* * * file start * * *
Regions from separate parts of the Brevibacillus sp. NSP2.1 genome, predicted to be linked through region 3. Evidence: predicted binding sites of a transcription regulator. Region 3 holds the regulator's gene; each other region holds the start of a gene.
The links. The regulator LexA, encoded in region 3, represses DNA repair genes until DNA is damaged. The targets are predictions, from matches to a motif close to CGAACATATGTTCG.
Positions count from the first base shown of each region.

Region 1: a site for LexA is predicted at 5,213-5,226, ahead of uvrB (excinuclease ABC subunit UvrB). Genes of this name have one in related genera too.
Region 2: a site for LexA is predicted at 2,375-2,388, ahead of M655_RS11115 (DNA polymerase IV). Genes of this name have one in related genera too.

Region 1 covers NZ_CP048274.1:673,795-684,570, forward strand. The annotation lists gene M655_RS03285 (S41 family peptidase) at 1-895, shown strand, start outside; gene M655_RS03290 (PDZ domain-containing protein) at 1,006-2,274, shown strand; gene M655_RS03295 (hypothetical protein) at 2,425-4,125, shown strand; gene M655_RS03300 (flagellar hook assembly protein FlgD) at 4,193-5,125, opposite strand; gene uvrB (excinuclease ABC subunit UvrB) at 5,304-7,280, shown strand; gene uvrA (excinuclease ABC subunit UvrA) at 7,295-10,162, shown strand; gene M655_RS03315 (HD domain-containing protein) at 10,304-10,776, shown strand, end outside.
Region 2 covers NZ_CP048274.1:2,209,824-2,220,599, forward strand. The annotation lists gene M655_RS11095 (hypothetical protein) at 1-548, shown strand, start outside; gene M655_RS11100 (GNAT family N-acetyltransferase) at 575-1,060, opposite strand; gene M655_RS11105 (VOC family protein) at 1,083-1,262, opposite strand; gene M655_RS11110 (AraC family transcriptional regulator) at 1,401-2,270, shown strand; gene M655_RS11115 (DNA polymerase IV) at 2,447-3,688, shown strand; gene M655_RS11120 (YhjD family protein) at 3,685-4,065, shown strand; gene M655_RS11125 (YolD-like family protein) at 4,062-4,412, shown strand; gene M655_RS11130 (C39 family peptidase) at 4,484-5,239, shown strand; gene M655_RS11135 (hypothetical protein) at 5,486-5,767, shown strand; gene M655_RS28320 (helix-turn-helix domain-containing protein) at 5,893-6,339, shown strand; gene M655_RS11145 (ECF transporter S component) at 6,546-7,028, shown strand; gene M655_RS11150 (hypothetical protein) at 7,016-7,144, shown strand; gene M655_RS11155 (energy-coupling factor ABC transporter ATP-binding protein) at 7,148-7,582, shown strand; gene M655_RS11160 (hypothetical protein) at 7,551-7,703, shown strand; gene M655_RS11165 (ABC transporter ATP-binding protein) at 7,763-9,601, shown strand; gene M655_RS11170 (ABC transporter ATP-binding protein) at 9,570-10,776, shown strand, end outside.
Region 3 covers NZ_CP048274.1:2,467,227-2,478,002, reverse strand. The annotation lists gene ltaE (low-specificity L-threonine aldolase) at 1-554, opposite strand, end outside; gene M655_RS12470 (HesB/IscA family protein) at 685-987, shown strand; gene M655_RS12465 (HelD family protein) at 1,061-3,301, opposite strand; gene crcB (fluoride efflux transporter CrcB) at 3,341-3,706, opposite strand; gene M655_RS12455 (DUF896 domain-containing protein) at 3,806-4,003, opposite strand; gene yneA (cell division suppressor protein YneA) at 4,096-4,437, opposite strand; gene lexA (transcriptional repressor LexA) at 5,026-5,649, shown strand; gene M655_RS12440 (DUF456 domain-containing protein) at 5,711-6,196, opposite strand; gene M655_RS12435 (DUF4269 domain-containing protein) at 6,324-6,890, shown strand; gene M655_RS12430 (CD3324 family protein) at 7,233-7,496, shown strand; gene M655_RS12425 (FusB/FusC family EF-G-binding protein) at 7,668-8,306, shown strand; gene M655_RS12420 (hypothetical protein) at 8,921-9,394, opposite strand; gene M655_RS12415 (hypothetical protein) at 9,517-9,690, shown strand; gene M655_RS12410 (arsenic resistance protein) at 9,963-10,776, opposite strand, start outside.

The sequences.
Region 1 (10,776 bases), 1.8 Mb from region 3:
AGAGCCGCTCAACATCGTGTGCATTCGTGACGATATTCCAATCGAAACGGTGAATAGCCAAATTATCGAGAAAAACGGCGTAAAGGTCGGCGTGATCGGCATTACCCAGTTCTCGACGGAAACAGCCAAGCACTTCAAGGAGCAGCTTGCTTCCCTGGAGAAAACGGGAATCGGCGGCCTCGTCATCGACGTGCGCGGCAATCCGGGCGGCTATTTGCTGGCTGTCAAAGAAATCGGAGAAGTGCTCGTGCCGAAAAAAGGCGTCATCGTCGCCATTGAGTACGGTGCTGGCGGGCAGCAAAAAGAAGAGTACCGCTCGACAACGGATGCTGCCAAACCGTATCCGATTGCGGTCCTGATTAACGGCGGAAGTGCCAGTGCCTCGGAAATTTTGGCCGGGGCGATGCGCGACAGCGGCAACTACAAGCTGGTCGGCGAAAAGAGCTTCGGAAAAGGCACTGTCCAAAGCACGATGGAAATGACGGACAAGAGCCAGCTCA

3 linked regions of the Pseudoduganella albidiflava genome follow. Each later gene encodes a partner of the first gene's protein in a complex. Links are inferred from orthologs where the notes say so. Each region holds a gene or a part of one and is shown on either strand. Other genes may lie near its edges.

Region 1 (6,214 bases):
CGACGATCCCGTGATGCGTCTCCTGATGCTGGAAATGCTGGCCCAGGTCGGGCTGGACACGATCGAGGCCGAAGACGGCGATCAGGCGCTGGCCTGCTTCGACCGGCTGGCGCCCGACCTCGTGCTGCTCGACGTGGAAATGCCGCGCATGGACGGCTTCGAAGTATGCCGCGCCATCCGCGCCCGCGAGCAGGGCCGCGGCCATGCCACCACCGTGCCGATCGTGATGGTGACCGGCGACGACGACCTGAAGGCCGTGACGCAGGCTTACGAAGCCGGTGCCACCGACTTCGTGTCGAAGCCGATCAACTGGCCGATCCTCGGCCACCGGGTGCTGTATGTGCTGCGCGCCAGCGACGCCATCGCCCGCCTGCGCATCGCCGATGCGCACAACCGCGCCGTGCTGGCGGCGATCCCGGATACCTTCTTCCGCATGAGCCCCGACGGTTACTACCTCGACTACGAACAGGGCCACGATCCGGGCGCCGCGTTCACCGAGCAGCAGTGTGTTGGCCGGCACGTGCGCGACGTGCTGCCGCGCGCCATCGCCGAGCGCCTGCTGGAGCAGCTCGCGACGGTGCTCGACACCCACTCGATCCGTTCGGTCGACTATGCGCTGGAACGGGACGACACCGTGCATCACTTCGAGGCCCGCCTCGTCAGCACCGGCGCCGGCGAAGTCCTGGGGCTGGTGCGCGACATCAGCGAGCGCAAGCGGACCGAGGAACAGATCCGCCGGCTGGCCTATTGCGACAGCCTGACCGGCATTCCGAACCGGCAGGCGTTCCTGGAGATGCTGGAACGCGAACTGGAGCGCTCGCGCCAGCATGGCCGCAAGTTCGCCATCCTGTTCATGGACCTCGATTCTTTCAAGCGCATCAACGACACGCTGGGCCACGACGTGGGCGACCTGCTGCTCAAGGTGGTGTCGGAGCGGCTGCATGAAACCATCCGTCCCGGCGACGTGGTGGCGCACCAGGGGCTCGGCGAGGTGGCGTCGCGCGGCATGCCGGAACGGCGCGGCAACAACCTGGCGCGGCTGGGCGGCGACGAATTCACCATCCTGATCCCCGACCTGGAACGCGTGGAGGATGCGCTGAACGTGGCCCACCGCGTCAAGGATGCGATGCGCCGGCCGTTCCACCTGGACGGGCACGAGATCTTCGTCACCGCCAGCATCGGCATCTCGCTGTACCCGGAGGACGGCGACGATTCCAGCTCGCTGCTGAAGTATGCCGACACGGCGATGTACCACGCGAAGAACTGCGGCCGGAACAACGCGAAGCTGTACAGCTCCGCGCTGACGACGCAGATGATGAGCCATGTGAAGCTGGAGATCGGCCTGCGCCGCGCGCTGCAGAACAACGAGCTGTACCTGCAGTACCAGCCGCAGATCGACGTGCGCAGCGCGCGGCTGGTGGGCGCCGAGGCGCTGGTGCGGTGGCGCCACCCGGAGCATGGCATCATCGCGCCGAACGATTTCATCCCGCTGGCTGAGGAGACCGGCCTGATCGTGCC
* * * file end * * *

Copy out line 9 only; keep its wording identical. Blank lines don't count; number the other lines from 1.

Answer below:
The sequences.